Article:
Student Expectations

Question 55 on the PSOL is one of three “Summary” questions that are placed near the end of the survey. Question 55 is a difficult question to make sense out of. It reads as follows: “So far, how has your college experience met your expectations?”

An earlier version of the survey appears to have included a slightly different question: “So far, how has the online experience met your expectations?” I actually prefer this older version of the question. Since we have students take this survey even if they are primarily on-ground students, their “college experience” can be quite different from their “online experience.”

Here are the possible responses to this question:

  1. Much worse than I expected
  2. Quite a bit worse than I expected
  3. Worse than I expected
  4. About what I expected
  5. Better than I expected
  6. Quite a bit better than I expected
  7. Much better than I expected

On the satisfaction and importance scales, a score of “4” equals a neutral rating. Here a score of 4 equals “about what I expected.” Those are not the same things, or at least we have no way of knowing whether they might be about the same or wildly different.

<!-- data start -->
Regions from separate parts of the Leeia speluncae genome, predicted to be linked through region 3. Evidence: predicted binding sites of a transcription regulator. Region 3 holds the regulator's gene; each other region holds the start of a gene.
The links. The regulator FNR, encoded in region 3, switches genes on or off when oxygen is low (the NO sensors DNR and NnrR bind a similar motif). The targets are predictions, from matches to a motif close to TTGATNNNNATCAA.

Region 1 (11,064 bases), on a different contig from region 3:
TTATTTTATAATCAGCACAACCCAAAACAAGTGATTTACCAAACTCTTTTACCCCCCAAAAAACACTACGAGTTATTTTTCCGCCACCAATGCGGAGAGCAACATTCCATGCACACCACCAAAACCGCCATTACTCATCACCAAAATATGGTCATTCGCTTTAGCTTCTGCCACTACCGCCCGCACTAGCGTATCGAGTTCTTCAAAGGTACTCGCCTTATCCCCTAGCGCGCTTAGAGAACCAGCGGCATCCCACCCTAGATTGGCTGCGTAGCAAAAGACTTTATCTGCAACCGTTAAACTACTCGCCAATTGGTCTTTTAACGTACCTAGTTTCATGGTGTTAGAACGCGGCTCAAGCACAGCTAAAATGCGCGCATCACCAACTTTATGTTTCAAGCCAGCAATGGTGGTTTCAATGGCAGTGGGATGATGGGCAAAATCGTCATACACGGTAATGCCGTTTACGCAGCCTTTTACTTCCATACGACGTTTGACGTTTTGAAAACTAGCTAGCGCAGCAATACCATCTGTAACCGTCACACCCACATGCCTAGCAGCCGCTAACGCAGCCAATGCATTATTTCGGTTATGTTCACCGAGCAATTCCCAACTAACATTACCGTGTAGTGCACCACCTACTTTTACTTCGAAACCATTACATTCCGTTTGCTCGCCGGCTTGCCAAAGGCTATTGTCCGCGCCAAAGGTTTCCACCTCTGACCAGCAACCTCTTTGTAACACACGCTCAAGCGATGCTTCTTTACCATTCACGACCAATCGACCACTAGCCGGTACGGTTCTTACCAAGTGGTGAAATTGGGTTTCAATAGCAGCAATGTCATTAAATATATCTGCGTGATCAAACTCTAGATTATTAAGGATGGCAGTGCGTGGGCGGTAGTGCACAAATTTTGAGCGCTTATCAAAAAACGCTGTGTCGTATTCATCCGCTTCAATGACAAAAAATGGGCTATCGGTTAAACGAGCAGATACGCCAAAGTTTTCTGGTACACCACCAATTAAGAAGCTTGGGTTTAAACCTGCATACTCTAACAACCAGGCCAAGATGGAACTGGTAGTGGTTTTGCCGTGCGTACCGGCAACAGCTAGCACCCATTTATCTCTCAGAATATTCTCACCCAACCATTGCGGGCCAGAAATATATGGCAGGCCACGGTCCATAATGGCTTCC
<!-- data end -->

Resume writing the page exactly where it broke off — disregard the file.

The problem with this measure is that we have no idea what the student expectations WERE coming into the online learning experience. Meeting their expectations might be a great thing if they had high expectation, but clearly it could be a bad thing if they very low expectations. What if their expectations were that “online learning is going to be stink out loud,” would we be happy with a score of 4 for meeting those expectations? I think it is dangerous (and extremely presumptuous) to think that students came into online learning with high expectations. Is there any data to support this?

PSOL expectations

Could the differences in these columns shown above be caused primarily due to different expectations? I think that’s entirely possible. Even still, every group reports a better experience (above 4.0) than they expected, whatever those expectations might be.

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